About The Best American Nonrequired Reading Committee

Our selection committee consists of a handful of high school students. One
contingent is in the Bay Area and a second is in Ann Arbor, Michigan.
These students help Dave Eggers edit The Best American Nonrequired Reading.
Daniel Gumbiner is the book's managing editor; Henry W. Leung and Jia Tolentino
are the assistant managing editors facilitating the committee in Michigan.

This collection, published by Houghton-Mifflin, compiles the country's best
fiction, journalism, essays, comics, and humor every year, and introduces
a large readership to dozens of new writers and publications.

The Best American Nonrequired Reading committee comprising
students from dozens of different high schools meets nearly every week of the
year to read, debate, and compile this offbeat but vital anthology.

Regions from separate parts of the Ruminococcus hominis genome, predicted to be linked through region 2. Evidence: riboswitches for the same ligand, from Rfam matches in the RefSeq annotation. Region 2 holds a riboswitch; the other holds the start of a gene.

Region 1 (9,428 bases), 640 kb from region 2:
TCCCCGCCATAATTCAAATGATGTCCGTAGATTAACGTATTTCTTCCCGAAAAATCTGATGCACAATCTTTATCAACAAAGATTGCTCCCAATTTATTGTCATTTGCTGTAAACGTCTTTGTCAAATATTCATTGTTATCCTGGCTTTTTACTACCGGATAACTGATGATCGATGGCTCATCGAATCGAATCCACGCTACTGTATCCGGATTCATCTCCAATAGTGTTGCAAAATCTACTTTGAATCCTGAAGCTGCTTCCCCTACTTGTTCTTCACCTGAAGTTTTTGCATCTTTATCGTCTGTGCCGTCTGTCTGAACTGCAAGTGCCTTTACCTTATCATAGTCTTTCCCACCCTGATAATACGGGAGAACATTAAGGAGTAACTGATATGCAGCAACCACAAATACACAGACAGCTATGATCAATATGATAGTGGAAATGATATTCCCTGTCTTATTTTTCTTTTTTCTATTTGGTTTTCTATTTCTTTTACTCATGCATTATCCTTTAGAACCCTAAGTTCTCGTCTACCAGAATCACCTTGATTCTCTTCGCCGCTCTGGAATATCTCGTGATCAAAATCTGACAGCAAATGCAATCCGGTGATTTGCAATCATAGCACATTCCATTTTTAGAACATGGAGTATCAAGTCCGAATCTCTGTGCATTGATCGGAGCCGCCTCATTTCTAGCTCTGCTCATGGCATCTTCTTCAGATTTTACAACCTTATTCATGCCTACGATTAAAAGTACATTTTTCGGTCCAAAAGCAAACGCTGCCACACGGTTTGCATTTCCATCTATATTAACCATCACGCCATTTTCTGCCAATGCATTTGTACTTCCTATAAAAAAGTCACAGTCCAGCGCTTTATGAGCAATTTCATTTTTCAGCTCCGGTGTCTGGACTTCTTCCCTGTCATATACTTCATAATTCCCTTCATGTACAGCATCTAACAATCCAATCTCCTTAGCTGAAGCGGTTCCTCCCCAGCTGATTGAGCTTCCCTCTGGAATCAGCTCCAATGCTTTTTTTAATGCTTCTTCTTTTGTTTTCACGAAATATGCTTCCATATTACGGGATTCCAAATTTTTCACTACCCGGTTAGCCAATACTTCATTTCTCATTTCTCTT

Want to say something to us? Contact the BANR committee at
nonrequired@gmail.com. We'll read everything you send us.

Meeting: 2/5/08

...a transcribed discussion of Shena McAuliffe's "Benevolence," from Conjunctions

Bora: "I like how this story pits science against religion. The plot circles around Maria; she's pronounced 'benevolence,' even though she's committed murder and doesn't feel bad about it. She's a helper-lady at the prison, and it's basically her against this minister-chaplain man. Phrenology means certain bumps on a person's head can reveal character traits, like being a criminal, but it's completely undocumented. " 

Naomi: "I really liked the subject, and I think it's interesting to talk about, science and religion. The idea of all that being in this woman's head, physically, is really cool."

Bora: "It's just a widely-written about topic. It's the way Jefferson said people institutionalized slavery. It's linked with eugenics."

Carmen: "It's that some people use eugenics to try to prove racial superiority."

Bora: "How do you measure benevolence? She has a big bump on her head, and that's supposed to mean benevolence?"

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